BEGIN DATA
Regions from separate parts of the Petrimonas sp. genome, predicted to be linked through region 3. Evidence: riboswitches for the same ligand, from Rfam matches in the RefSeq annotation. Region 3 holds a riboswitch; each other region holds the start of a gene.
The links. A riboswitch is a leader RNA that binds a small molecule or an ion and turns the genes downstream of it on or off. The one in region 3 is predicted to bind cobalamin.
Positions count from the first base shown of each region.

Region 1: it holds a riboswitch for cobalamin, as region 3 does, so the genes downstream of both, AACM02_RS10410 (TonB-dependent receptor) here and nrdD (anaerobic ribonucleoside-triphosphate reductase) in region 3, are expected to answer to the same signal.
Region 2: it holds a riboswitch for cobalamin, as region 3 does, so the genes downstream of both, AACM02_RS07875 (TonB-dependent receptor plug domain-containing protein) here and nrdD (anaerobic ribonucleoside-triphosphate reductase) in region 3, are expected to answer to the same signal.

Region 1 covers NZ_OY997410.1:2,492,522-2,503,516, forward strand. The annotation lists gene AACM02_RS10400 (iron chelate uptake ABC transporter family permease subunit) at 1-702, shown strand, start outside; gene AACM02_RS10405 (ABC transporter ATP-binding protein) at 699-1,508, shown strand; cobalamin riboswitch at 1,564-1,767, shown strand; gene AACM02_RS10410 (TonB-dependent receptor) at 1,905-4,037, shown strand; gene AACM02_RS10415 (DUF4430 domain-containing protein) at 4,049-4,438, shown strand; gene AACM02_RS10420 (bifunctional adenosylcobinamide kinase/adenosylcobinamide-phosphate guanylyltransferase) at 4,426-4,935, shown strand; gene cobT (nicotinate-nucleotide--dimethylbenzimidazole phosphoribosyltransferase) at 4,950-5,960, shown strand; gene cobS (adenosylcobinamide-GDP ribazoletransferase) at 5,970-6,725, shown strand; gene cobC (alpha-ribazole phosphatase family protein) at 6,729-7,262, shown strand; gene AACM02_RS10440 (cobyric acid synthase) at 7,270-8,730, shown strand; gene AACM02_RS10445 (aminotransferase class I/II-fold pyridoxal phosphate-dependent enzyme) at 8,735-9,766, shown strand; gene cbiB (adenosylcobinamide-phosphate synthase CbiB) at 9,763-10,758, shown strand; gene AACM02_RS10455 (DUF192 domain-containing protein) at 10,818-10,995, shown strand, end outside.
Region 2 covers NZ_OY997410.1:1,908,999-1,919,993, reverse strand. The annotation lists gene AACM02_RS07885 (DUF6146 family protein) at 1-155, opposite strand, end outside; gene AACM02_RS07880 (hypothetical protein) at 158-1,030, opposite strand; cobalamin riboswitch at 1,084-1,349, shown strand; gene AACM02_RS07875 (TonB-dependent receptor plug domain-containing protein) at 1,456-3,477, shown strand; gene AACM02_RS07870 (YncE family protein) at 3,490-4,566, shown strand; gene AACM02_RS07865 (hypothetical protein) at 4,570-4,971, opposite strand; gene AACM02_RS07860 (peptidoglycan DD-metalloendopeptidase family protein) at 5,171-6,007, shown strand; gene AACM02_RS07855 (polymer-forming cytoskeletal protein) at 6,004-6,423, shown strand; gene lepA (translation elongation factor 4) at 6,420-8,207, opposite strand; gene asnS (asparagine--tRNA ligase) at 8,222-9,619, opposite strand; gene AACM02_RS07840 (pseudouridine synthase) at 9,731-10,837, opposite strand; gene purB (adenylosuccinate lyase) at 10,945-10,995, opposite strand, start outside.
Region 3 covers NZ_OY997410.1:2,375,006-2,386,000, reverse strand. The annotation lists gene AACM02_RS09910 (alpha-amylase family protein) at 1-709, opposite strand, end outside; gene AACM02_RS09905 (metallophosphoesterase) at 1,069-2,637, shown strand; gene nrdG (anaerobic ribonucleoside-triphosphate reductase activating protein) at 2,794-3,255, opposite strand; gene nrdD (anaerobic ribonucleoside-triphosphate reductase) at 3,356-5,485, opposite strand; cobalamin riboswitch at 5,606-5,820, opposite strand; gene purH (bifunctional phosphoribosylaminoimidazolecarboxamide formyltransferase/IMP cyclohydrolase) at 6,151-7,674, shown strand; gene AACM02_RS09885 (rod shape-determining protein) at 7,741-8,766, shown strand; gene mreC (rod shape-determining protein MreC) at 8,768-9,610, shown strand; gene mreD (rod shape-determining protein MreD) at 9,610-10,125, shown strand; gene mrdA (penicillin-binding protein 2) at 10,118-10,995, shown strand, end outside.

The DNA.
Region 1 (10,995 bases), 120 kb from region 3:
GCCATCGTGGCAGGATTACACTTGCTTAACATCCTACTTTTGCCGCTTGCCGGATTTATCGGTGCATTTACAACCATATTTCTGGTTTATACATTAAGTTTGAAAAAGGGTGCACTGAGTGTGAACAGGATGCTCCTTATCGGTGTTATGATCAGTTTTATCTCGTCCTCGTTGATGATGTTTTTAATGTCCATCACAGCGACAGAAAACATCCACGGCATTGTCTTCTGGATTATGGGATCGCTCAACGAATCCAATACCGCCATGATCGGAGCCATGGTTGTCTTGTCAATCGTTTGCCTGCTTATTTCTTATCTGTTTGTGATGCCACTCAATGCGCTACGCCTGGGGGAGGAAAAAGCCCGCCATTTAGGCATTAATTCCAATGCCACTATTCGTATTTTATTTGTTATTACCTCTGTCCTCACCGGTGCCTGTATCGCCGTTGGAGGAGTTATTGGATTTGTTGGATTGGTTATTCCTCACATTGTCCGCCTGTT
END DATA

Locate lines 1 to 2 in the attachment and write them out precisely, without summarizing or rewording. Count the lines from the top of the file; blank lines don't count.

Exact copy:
Regions from separate parts of the Petrimonas sp. genome, predicted to be linked through region 3. Evidence: riboswitches for the same ligand, from Rfam matches in the RefSeq annotation. Region 3 holds a riboswitch; each other region holds the start of a gene.
The links. A riboswitch is a leader RNA that binds a small molecule or an ion and turns the genes downstream of it on or off. The one in region 3 is predicted to bind cobalamin.